Local chef João Marreiros from Loki restaurant in Portimão is a bit of a wizard both in the kitchen as well as out in the countryside where he regularly goes to pick a bit of this and a bit of that and then supplements his menu with what he’s found. He’s been writing into The Portugal News every month to let us ‘muggles’ in on a few secrets of what's growing and how it can be used.

As always this isn’t advice on how to pick them yourself, as obviously to avoid mistakes you should only do this in the company of somebody who really knows what they are doing, but it's still interesting to get a little bit of an insight into the incredible edible kingdom of foragers.

Indeed, asking people who really know is how João has come to know so much himself. Books and the internet are a wonderful resource, yes - but nothing beats asking somebody experienced. João grew up in Monchique, where he didn’t just start picking the local flora willy nilly, he first spent a lot of time picking the brains of all his family, friends and neighbours about what was what.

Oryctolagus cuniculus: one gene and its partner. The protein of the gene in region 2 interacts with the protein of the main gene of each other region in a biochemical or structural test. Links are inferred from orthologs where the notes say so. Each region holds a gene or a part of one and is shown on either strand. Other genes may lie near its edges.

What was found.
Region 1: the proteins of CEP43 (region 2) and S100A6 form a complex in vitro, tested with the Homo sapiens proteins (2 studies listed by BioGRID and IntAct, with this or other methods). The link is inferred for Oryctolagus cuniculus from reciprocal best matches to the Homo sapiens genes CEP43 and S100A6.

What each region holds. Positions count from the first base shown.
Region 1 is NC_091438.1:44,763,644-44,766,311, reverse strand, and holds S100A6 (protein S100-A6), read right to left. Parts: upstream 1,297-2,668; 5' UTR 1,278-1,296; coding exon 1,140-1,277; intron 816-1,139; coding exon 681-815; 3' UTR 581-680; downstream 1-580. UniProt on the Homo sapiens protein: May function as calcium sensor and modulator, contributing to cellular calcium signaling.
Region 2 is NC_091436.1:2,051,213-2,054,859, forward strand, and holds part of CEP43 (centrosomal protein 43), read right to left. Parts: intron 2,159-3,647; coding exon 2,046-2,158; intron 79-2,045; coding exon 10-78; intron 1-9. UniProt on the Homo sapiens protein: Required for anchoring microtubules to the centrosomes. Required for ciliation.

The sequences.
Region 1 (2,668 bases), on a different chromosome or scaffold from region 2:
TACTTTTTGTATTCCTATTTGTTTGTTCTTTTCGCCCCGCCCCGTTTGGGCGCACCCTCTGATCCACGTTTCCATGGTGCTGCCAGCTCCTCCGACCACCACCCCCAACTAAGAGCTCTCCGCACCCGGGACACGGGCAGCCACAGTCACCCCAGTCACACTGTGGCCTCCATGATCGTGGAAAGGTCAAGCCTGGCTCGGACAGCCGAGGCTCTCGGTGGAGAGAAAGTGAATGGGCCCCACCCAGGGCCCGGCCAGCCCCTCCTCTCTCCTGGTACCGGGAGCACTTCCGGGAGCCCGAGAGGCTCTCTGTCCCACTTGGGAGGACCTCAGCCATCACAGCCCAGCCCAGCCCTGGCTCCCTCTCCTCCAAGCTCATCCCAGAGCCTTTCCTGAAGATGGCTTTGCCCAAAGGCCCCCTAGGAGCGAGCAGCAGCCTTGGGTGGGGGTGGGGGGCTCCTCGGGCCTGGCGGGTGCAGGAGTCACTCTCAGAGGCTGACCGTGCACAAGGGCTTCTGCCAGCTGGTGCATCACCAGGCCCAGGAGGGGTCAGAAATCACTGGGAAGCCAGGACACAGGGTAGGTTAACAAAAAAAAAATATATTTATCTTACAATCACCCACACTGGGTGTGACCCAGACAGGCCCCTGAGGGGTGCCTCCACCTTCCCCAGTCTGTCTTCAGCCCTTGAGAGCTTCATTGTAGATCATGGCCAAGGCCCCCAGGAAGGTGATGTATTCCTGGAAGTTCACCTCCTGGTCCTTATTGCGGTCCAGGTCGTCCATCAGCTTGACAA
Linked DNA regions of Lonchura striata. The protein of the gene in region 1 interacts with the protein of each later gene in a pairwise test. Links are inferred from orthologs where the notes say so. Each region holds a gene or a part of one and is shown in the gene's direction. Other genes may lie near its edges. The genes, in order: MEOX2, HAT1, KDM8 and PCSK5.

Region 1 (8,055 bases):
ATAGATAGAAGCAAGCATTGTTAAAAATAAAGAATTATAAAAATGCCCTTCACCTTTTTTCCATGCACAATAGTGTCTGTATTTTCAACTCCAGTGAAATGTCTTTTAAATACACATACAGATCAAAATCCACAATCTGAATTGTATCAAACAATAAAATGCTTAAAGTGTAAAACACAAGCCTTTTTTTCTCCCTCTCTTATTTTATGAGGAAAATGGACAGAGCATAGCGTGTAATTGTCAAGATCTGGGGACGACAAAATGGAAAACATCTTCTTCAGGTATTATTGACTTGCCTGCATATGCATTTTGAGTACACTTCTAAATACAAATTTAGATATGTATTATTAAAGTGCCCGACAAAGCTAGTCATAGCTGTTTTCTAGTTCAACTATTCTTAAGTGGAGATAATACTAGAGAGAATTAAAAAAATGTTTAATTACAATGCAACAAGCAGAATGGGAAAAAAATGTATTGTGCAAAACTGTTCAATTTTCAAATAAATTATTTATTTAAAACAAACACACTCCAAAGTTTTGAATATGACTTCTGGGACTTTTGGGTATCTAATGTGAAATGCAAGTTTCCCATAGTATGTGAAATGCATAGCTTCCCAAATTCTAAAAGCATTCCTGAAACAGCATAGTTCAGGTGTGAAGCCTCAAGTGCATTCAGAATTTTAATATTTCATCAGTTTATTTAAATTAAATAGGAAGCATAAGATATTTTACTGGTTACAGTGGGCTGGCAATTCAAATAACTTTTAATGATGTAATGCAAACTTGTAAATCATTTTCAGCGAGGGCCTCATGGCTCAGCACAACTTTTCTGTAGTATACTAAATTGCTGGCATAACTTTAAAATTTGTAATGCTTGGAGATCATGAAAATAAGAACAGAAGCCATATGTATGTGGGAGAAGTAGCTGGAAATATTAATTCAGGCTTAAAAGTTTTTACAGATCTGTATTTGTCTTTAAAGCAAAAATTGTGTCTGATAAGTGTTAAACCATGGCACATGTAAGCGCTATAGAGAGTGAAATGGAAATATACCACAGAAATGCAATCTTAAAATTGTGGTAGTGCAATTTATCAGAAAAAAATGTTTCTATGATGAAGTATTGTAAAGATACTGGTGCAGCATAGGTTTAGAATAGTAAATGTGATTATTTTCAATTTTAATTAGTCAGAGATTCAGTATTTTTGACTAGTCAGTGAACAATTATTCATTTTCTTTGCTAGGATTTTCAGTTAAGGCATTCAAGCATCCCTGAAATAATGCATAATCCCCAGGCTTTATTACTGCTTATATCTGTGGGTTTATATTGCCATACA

You never stop learning and this month it sounds like João has only just discovered this latest plant himself by simply stopping to have a little chat with his neighbour Dona Cândida. But I’ll let him tell you all about it…

Beta marítima l

Also known as ‘acelga brava’ in Portuguese or sea beet in English.

Near the entrance of Loki restaurant, a lady of a certain age passed me with a branch in her hand. Since she had a warm smile on her face and seemed to radiate a warmth, sympathy and wisdom that only time can sculpt, I decided to approach her and we had the following conversation:

(João) - Good evening neighbour, how are you?! Sorry for the question, but what do you have in your hand?!

(Dona Cândida) - I’ve got some celga, of course!

(João) - And what are you going to do with it?

(Dona Cândida) - I'm going to make soup.

From this little conversation, I learned that in the Portimão area it has been common to use this plant in their cuisine for generations. Dona Cândida’s parents used it for a wide variety of things from soups and salads to ‘guarnição do bacalhau’ (cod garnish).

Habitat: uncultivated land and prefers coastal areas.

Distribution: western and southern Europe, Caucasus, southwest and southern Asia and North Africa.

Parts used: leaves

Food uses: salads, soups and as a hot garnish.

Medicinal uses: it is used as a treatment for digestive disorders and in the treatment of anaemia.